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For the next hour Simon strolled through other rooms. Here was indeed a magnificent collection of works from some of the finest European artists. Pictures by Braque, Ernst, Magritte and Klee, amongst many others so elegantly displayed, briefly held his attention, though not as much as they might have done had not so much of his energy and enthusiasm been sated by the time spent standing before Guernica. His mind was constantly drawn back to that one picture that had been central to his mission in visiting the Reina Sofía. Whilst making efforts to refocus, telling himself that this was an opportunity to experience so many pictures that were known to him only through depiction in books, he realised that efforts to extend his concentration beyond a few minutes were all in vain. Resigning himself to the futility of continuing in this manner, he decided to give his racing mind a rest and went in search of coffee.
Making his way across the gallery, pausing only to view Bacon’s painting Lying Figure, Simon descended the stairs to the second floor, where he would once again cross room 206, the room housing Guernica. Despite having resolved that he would not be distracted or stop to again view the centre of his obsession, his progress was arrested as he realised that the woman in black seen earlier remained at her station just where he had left her. Glancing at his watch Simon confirmed that an hour had passed since that time. So, having initially promised that he would not pause in this room he now found himself once more focused upon the distinctive painting. However, this time his attention was arrested not so much by Picasso’s work, though it would hardly be possible not to be aware of its overwhelming presence, but by the face of the woman who he surmised was intent on paying homage to the picture.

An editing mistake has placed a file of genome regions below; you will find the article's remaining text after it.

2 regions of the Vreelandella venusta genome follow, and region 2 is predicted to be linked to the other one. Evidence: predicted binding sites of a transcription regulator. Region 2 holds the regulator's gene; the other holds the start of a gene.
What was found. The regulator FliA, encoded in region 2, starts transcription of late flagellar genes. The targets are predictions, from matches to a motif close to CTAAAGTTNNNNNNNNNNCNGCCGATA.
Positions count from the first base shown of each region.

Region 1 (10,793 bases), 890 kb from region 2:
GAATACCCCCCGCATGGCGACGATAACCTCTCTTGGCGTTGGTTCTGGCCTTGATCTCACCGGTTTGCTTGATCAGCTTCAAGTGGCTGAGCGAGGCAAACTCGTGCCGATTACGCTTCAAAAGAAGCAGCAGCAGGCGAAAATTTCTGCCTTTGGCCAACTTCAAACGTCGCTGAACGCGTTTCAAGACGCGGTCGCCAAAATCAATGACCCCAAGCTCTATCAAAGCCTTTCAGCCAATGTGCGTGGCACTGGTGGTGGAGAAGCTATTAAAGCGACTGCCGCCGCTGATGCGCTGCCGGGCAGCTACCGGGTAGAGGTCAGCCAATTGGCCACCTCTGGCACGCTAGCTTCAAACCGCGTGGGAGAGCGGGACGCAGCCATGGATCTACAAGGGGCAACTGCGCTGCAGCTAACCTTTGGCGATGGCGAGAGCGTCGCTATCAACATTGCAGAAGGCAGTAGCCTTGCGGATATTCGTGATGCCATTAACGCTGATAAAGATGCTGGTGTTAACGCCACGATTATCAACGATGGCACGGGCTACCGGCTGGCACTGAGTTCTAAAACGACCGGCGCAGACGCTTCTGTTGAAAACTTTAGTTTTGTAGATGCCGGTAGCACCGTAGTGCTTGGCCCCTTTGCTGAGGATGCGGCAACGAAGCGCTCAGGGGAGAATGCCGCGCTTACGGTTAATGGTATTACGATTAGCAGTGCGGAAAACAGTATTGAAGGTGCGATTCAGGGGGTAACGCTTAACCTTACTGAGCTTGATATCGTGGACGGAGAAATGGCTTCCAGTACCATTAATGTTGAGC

Simon could hardly fail to notice the wetness of the woman’s eyes and the tears that soaked her cheeks. How blurred must the features of Picasso’s picture be through all those tears, he wondered. Acutely aware that he might be at risk of disturbing what he perceived to be so personal a moment, Simon turned away and slowly made his way to the stairs leading down to the first floor where the café was located. He too could have stayed longer standing before Guernica. He too had been close to shedding tears. This after all is the beauty and the power of art, the reason why the galleries of Europe attract so many visitors each day.
Seated in the café Simon reflected on the morning’s events. He was pleased at last to have seen the one picture that had been the main purpose of his visit to the Spanish capital. Even so, he was surprised at how this single picture had distracted him to a point where he was unable to appreciate other works in this great collection. Savouring his coffee, he formulated a plan. He would return to room 206 where he would once again absorb the story that Picasso conveys with such intensity on his canvas. He would then leave the Reina Sofía but return tomorrow, when he would pass quickly past the salon housing Guernica in order to focus all of his attention on the other great works. In that way he hoped to do justice to those other artists whose creations he had failed to appreciate today.
Having set his mind on this course of action Simon departed the café and climbed the stairs to the second floor. He felt a certain satisfaction that his long-held desire to see Picasso’s great work had been achieved and he would spend what remained of his visit today absorbing more of the picture’s stark messages. Entering room 206 he strode purposefully towards his favourite vantage point opposite the centre of the canvas but was distracted when yet again he saw the woman in black continuing her vigil exactly positioned as she had been since his first visit. There she stood, silent still, leaning on her walking stick, transfixed by the image before her. Once again Simon found himself torn between taking in the details of Picasso’s masterpiece and staring at the woman who, as before, was weeping silently at her adopted post.